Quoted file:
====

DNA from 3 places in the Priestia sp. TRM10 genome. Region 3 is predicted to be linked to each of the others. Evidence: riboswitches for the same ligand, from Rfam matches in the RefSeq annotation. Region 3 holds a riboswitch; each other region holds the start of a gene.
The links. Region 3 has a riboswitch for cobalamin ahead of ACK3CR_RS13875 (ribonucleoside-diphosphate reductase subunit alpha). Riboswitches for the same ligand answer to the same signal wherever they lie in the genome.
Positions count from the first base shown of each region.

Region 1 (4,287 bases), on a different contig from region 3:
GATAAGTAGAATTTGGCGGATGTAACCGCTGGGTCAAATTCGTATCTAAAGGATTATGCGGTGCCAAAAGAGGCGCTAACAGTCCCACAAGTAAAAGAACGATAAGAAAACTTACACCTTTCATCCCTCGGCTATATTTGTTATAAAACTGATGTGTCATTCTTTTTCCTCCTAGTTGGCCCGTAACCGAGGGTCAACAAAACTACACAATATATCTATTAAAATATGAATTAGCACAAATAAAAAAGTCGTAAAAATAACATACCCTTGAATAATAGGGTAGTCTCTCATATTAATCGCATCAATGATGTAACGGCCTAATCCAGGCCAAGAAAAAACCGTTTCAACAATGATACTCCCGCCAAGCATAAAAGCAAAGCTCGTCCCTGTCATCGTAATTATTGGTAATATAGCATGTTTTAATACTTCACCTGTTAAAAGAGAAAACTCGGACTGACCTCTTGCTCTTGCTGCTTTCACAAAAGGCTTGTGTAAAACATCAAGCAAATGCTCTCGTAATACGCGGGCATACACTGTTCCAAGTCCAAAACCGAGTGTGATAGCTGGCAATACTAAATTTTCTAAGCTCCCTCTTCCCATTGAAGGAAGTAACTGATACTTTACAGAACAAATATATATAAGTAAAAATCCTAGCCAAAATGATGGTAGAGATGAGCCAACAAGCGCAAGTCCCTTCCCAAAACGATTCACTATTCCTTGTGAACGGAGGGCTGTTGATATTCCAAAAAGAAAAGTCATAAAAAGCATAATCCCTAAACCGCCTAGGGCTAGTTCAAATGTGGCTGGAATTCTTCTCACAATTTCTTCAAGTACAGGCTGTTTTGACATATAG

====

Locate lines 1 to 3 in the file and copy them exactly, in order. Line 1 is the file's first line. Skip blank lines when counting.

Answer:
DNA from 3 places in the Priestia sp. TRM10 genome. Region 3 is predicted to be linked to each of the others. Evidence: riboswitches for the same ligand, from Rfam matches in the RefSeq annotation. Region 3 holds a riboswitch; each other region holds the start of a gene.
The links. Region 3 has a riboswitch for cobalamin ahead of ACK3CR_RS13875 (ribonucleoside-diphosphate reductase subunit alpha). Riboswitches for the same ligand answer to the same signal wherever they lie in the genome.
Positions count from the first base shown of each region.